The String is based on the INCRBY method with no upper or lower bound, and the exString is based on the EXINCRBY method that provides various parameters together with the upper and lower bounds. For example, if the minimum value is set to 0, the value cannot be reduced when it equals 0. exString also supports specifying expiration time. For example, a product can only be snapped up within a specified period and cannot after the expiration. The business system also restricts the cache to clear it after a specified time. If the inventory is limited, the goods are removed after ten seconds if no order is placed. If new orders keep coming, the cache is renewed. A parameter needs to be included in EXINCRBY to renew the cache each time INCRBY or API is called to achieve this. Thus, the hit rate can be improved.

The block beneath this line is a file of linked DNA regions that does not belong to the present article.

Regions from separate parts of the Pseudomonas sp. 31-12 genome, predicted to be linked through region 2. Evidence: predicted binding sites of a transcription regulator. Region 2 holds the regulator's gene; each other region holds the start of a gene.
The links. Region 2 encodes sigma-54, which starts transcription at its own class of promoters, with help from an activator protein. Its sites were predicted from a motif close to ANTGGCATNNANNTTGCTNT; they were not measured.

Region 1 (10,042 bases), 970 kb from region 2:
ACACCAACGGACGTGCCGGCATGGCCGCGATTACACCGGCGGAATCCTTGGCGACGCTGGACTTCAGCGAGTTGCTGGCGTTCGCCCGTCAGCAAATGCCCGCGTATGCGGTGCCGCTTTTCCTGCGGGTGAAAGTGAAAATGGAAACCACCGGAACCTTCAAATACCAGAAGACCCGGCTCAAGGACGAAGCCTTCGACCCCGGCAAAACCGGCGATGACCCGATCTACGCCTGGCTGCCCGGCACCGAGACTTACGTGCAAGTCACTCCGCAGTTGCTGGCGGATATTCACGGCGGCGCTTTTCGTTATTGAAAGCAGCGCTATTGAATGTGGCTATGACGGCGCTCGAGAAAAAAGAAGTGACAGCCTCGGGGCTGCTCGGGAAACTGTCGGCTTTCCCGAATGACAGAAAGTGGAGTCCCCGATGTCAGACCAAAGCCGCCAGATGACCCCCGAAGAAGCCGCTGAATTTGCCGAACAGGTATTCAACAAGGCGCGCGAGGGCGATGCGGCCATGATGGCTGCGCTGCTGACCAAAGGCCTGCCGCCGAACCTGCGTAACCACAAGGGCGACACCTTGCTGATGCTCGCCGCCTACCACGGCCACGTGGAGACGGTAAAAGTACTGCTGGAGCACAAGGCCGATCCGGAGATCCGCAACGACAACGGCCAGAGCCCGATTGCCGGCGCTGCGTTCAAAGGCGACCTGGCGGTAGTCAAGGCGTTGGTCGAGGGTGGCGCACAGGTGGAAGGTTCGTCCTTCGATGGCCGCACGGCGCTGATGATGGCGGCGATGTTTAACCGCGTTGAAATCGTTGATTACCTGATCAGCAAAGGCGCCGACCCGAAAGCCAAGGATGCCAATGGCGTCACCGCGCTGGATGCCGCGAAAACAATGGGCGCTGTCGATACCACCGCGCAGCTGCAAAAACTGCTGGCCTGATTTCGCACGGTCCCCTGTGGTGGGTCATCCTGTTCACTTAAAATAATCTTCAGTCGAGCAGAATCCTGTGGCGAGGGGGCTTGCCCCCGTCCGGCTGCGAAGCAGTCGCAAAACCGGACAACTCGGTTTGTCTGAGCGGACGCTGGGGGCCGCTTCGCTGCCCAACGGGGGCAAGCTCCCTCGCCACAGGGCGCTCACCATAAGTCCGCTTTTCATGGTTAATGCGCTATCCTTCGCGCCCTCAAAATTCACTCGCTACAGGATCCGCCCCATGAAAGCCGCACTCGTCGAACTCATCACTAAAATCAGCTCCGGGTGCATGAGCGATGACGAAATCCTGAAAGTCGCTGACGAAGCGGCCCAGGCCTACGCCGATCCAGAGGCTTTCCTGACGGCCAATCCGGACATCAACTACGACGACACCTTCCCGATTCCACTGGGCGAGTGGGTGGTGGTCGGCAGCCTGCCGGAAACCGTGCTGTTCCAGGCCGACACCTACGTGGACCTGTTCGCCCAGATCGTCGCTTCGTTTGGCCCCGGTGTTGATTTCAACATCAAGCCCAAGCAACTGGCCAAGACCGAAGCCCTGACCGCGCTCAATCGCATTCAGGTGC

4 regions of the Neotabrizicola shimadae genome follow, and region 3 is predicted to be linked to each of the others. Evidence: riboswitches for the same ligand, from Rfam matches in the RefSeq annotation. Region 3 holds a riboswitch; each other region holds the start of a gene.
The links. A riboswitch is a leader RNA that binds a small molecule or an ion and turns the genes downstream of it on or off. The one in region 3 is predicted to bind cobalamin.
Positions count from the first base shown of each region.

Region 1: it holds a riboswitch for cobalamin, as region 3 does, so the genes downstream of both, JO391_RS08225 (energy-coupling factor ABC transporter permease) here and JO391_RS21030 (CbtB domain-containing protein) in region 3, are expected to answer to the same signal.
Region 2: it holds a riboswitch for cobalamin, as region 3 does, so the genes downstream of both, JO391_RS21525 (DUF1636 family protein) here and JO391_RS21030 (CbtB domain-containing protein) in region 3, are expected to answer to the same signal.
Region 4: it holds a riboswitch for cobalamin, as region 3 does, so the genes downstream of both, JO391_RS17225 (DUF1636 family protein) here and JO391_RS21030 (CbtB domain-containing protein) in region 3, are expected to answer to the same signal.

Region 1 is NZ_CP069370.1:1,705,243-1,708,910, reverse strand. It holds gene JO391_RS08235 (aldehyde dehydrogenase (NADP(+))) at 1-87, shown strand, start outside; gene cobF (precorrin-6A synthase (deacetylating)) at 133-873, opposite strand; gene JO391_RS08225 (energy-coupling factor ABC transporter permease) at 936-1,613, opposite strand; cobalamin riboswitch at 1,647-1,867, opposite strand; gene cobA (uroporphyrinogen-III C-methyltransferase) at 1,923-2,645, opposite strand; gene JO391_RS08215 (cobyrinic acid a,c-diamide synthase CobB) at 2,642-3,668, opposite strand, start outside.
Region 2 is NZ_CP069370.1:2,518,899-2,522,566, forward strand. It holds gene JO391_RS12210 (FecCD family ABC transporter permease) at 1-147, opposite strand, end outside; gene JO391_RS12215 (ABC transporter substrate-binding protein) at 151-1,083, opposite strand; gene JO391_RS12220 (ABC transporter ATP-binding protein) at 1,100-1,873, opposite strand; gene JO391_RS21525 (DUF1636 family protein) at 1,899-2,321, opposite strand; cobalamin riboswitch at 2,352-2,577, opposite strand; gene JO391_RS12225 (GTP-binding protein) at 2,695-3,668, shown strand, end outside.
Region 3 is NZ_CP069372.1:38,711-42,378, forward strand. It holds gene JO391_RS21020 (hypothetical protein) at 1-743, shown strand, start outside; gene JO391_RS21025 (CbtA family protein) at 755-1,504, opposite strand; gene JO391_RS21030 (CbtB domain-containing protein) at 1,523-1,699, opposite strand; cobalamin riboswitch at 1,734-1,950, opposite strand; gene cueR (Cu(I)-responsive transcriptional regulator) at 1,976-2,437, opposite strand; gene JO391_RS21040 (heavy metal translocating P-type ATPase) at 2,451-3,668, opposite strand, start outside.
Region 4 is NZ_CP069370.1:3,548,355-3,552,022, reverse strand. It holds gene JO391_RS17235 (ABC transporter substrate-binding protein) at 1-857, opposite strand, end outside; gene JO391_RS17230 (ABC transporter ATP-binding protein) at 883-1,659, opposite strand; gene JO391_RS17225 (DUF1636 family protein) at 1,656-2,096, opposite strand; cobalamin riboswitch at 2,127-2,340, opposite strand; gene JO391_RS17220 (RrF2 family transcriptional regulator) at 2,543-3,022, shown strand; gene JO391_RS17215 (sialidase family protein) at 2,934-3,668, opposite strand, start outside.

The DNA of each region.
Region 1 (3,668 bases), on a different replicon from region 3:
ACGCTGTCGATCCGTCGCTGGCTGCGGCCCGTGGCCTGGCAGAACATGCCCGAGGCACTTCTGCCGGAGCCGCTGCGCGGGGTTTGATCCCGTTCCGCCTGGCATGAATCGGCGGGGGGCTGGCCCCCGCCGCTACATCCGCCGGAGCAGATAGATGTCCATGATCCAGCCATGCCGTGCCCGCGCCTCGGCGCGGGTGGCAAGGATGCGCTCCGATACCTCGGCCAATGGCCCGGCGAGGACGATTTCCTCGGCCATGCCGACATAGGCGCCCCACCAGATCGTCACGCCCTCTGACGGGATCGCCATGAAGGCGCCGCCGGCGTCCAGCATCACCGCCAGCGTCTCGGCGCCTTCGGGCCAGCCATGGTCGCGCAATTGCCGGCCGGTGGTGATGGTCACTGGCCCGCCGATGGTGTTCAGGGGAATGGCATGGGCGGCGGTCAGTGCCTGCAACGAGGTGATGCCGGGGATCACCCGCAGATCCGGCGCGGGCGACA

What Is the Function of Counter Expiration Time?

  1. A commodity can be snapped up within a certain period and cannot afterward.
  2. If the cache inventory is limited, commodities with no orders will expire and be deleted. If a new order is placed, the cache will be renewed automatically for a period to increase the cache hit rate.

As shown in the following figure, to use Redis String, the Lua script displayed above is suitable. If the “get” KEY[1] is larger than “0,” use “decrby” minus “1.” Otherwise, the “overflow” error is returned. Value that has been reduced to “0” cannot be decreased. In the following example, ex_item is set to “3.” Subtract it 3 times and return the “overflow” error when the value becomes “0.”

exString is very simple in use. Users just need to exset a value and execute “exincrby k -1.” Remember that String and TairString are different. Their APIs cannot be used together.